Resuscitation After On-Field Cardiac Arrest Should Start with Teammates

Study reveals few athletes can identify sudden cardiac arrest or provide CPR to a fallen athlete while waiting for medical personnel to arrive

Contact: Katie Glenn,,

WASHINGTON (Jun 08, 2023) -

It is well known that early resuscitation with cardiopulmonary resuscitation (CPR) and an automated external defibrillator (AED) saves lives, and in most sports-related sudden cardiac arrest events, trainers or medical personnel respond and initiate protocols to resuscitate a player while other athletes standby. However, time to treatment is critical, so the ability for a fellow athlete to recognize sports-related sudden cardiac arrest and initiate resuscitation while medical personnel arrive is crucial in a life-threatening event where seconds matter. However, in a new study presented at the American College of Cardiology's Care of the Athletic Heart 2023 conference, only 50% of athletes surveyed reported knowing what sudden cardiac arrest is or being concerned about it during play.

"Typically, the first and closest witnesses to a fallen player are their fellow athletes, so they should become part of the first response team. In addition, athletes are ubiquitous in sports environments—the game, gym, practice facility, player-only training sessions—whereas trainers, coaches, etc. are not," said Merije T. Chukumerije, MD, a sports cardiologist with Cedars-Sinai Medical Group at the Smidt Heart Institute in Los Angeles and the study's lead author. "Athletes are also viable members of their communities and families where they may be the only person with CPR knowledge and can therefore save lives beyond just the field of play."

Chukumerijie, who collaborated with Lorrel Toft, MD, a cardiologist at the University of Nevada, Reno and a leader in CPR education, performed a review evaluating the frequency of athletes providing CPR during sports-related sudden cardiac arrest. As there is no standard reporting method for these events, the researchers were unable to perform a systematic review of databases.

The study identified sports-related sudden cardiac arrest events where CPR was clearly utilized by analyzing the first 100 YouTube results for "athlete cardiac arrest during game" (10); Parent Heart Watch database, a nonprofit that shares stories of youth sudden cardiac arrest (20); scholarly articles (13); and media summaries (3). In total, researchers found 46 cases of sports-related sudden cardiac arrest between 1984 and 2022 involving CPR.

According to the researchers, 89% of cases involved trained personnel providing CPR and 11% involved fellow athletes providing CPR. However, in the cases involving fellow athletes, two of the athletes providing CPR were trained first responders. Therefore, only in 7% of sports-related sudden cardiac arrest cases involving CPR was a lay-responder athlete involved. Analysis of the events found that in most cases athletes would wave to medical staff for assistance before leaving the collapsed athlete.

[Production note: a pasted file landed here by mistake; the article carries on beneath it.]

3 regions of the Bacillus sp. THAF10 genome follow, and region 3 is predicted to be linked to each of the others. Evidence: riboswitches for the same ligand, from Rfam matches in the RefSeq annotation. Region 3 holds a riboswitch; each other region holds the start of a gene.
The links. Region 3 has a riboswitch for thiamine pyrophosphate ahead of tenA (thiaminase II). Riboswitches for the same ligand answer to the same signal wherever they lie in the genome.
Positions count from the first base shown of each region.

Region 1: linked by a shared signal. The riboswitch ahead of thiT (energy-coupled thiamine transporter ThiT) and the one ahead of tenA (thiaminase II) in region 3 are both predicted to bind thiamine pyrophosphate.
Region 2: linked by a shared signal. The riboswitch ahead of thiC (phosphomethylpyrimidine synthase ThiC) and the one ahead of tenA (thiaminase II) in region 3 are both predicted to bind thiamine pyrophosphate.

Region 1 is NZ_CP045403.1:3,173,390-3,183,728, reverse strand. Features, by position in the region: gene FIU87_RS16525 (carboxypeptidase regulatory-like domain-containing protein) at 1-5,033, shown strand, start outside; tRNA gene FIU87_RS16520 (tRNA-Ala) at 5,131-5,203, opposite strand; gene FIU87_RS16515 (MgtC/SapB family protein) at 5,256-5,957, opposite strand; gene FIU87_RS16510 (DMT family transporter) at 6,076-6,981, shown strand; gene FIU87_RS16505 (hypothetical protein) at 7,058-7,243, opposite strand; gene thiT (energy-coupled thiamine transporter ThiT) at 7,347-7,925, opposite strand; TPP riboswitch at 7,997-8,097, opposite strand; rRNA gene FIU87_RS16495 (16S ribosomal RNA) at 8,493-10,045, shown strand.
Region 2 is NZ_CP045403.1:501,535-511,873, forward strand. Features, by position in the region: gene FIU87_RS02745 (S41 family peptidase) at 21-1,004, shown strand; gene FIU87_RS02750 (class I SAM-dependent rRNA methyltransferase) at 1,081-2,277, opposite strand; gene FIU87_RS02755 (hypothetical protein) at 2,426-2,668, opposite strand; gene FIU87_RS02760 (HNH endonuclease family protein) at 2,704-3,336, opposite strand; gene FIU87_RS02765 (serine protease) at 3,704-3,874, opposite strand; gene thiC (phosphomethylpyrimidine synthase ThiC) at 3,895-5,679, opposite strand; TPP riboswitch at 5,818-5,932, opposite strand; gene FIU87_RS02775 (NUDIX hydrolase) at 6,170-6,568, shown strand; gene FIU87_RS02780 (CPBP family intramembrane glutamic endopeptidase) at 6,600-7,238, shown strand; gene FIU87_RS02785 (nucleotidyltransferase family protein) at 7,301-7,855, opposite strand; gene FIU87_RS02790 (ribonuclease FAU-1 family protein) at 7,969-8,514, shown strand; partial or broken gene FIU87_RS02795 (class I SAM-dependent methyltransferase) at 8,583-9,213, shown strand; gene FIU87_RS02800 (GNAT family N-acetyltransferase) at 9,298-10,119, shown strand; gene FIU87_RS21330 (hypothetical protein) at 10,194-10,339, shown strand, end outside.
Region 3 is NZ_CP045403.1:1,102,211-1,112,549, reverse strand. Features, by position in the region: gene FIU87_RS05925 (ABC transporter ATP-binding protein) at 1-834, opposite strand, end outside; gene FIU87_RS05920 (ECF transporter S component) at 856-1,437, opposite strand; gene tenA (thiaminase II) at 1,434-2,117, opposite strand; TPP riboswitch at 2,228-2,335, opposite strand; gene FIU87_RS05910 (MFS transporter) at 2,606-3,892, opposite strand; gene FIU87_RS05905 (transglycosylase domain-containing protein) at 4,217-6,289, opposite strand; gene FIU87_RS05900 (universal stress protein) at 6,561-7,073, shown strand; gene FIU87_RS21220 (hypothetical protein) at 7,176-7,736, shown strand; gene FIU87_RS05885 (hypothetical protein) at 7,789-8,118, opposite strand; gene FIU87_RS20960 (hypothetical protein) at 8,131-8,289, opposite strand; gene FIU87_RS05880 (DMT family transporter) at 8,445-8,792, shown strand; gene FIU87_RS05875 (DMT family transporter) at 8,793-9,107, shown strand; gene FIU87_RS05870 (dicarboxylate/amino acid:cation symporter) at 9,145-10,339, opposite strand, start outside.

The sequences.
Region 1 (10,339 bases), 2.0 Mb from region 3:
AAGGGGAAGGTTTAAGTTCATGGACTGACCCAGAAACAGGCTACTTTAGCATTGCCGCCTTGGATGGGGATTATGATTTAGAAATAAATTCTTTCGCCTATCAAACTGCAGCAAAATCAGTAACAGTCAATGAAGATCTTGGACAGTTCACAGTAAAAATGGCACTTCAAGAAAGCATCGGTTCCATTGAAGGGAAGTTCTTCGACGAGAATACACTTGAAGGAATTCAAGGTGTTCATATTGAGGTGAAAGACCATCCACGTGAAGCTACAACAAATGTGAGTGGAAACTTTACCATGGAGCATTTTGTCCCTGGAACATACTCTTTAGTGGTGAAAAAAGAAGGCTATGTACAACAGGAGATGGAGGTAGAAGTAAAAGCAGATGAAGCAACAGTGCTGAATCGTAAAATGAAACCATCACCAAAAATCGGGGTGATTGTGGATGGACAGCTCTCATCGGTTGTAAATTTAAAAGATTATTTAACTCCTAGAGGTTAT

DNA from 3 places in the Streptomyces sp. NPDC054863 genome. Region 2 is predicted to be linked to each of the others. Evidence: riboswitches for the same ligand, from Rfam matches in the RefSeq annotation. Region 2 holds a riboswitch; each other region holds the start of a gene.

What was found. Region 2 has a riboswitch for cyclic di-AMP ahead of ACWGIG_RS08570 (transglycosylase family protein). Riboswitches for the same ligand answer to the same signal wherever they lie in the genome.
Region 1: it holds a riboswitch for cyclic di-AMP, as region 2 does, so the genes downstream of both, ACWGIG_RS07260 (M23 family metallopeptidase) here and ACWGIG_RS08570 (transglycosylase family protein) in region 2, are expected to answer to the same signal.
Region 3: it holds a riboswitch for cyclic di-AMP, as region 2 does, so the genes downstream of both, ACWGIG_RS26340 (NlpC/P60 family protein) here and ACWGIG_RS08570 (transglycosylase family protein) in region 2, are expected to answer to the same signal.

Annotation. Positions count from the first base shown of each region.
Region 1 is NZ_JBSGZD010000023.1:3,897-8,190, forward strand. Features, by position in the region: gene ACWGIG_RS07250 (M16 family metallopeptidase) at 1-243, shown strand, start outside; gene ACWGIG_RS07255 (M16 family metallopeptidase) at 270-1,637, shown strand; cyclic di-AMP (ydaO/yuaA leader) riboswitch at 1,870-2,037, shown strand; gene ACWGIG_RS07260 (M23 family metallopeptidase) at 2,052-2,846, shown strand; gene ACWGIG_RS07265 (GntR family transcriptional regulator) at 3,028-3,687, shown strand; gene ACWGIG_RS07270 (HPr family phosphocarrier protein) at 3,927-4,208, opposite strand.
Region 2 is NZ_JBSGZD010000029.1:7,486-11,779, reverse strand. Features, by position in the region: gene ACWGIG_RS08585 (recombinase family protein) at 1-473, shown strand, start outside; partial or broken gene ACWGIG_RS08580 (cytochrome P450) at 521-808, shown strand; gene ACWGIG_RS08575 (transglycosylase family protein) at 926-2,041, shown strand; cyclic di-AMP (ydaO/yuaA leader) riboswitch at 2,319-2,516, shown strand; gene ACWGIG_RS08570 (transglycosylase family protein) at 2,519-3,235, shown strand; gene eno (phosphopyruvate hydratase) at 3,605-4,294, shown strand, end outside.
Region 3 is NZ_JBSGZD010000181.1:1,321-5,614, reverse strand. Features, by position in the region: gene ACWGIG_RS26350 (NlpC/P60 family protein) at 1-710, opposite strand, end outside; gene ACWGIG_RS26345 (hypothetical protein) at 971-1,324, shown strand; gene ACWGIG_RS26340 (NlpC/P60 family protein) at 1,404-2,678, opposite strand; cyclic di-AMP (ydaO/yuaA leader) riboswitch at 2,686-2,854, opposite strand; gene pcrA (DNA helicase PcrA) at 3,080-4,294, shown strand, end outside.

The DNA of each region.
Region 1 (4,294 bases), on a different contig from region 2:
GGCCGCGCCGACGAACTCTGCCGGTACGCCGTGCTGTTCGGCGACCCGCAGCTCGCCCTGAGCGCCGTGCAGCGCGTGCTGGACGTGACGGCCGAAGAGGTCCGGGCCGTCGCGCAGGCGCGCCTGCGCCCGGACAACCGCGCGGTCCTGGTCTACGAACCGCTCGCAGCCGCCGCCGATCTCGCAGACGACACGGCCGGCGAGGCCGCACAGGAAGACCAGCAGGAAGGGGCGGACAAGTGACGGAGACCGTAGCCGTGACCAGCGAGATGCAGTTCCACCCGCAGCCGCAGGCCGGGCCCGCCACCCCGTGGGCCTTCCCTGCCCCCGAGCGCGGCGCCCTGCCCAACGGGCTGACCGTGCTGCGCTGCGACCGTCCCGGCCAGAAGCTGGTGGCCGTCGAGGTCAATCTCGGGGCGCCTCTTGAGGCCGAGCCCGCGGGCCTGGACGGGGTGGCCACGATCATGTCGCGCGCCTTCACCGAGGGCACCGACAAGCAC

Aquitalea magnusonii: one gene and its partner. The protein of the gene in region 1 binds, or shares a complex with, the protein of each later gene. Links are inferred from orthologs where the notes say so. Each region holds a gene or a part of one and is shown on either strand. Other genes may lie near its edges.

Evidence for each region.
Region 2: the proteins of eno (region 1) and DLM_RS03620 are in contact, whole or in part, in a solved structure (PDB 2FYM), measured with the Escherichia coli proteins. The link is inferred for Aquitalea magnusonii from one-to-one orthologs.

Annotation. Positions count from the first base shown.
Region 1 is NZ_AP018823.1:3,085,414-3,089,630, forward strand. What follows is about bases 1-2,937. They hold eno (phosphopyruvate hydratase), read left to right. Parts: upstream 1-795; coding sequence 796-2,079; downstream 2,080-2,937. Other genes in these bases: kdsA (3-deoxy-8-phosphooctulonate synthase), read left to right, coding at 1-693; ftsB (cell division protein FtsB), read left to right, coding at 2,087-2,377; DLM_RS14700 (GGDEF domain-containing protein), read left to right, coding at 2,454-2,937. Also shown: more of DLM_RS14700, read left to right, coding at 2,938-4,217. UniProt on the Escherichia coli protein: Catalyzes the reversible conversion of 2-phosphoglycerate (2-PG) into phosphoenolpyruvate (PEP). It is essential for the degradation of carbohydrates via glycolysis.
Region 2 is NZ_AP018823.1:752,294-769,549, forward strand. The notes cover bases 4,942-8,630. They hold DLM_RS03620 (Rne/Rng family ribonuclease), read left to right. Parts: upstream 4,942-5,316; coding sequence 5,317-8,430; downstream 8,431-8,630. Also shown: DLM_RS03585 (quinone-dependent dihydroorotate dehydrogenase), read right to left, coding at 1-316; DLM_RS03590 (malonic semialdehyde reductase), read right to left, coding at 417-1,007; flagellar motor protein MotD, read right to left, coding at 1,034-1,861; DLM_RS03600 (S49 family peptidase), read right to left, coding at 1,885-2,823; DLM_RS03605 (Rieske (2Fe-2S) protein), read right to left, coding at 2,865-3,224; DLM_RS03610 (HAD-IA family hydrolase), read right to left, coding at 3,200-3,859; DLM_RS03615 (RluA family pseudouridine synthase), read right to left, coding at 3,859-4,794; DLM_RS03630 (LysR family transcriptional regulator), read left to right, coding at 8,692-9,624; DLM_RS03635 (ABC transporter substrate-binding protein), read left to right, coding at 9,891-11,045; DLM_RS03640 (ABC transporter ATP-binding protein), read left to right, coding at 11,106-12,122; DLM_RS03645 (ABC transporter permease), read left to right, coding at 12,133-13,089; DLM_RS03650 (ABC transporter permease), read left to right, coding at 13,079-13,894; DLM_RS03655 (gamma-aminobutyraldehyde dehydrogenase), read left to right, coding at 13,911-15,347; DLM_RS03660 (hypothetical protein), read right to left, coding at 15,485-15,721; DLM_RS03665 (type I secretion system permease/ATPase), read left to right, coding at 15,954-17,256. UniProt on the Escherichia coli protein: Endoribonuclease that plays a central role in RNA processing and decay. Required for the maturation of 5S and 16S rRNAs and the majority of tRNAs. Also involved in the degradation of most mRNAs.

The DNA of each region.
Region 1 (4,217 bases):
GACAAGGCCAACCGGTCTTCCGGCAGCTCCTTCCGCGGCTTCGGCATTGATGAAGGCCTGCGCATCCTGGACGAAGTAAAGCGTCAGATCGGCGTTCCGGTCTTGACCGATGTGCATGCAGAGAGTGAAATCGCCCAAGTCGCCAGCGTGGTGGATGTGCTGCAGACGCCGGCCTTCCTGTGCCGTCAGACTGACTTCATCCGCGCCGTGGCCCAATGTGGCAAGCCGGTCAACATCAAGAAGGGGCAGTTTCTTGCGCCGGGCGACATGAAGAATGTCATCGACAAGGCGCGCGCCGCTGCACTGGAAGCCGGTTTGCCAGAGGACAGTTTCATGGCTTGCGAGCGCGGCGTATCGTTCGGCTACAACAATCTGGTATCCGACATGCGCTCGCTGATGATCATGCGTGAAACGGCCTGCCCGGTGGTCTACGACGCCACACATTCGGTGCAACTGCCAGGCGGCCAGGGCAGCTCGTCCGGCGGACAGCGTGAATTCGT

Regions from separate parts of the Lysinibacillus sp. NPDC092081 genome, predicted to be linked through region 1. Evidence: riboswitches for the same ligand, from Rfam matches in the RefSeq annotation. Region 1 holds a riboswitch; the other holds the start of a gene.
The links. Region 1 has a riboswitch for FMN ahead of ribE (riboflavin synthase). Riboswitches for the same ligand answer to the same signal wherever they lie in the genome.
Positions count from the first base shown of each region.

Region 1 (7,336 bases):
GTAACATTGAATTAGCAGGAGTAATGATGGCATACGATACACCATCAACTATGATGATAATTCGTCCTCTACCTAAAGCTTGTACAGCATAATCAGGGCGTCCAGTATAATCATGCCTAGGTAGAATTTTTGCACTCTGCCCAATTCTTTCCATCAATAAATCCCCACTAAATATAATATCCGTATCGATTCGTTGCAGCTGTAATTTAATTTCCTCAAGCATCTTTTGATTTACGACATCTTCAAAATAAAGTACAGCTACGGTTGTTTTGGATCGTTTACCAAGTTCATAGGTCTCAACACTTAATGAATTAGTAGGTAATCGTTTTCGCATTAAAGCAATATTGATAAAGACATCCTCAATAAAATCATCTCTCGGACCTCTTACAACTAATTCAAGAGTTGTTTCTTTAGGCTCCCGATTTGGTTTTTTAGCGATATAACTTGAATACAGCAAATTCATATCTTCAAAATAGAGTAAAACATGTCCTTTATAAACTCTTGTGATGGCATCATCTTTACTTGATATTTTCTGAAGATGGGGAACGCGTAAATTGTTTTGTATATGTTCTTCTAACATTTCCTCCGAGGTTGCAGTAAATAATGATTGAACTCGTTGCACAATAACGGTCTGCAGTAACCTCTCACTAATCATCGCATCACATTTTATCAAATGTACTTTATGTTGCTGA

As part of the study, a survey was performed to assess competitive athletes' awareness of sports-related sudden cardiac arrest and CPR. The study included 104 collegiate athletes (37% female) at three sites and occurred prior to the televised collapse of National Football League player Damar Hamlin in January 2023.

The survey found:

  • 50% reported knowing what sudden cardiac arrest is, with no significant difference across sport, gender or years of experience
  • 51% had received CPR training
  • 61.5% of athletes who had received CPR training reported knowing what sudden cardiac arrest is compared to 39.2% who had no CPR training
  • 7.7% of athletes were concerned about sudden cardiac arrest during play, with no significant difference across any group

According to the researchers, the study demonstrates the need for, and benefit of, CPR and AED training for athletes. If youth sports began training at a young age and allowed for continued exposure throughout high school, college, recreational leagues and beyond, athletes would be highly skilled.

"If we review any sports-related sudden cardiac arrest event, the athlete next to the fallen player is typically shocked, waving over to the medical staff for assistance and backing away from the player. It is very rare that the response is one of action," Chukumerije said. "I would argue that CPR drills for athletes should be part of a team's emergency action plan so that the initial reaction from players is to get down, check a pulse and initiate CPR if necessary. Time saves lives."

As a longtime advocate for the importance of early action and planning in sports-related sudden cardiac arrest, the ACC recently joined The Smart Heart Sports Coalition, led by the National Football League, to advocate for all states to adopt policies that will prevent death from SCA through increased CPR education, AED access and emergency action plan requirements.

The American College of Cardiology (ACC) is the global leader in transforming cardiovascular care and improving heart health for all. As the preeminent source of professional medical education for the entire cardiovascular care team since 1949, ACC credentials cardiovascular professionals in over 140 countries who meet stringent qualifications and leads in the formation of health policy, standards and guidelines. Through its world-renowned family of JACC Journals, NCDR registries, ACC Accreditation Services, global network of Member Sections, CardioSmart patient resources and more, the College is committed to ensuring a world where science, knowledge and innovation optimize patient care and outcomes. Learn more at or follow @ACCinTouch.


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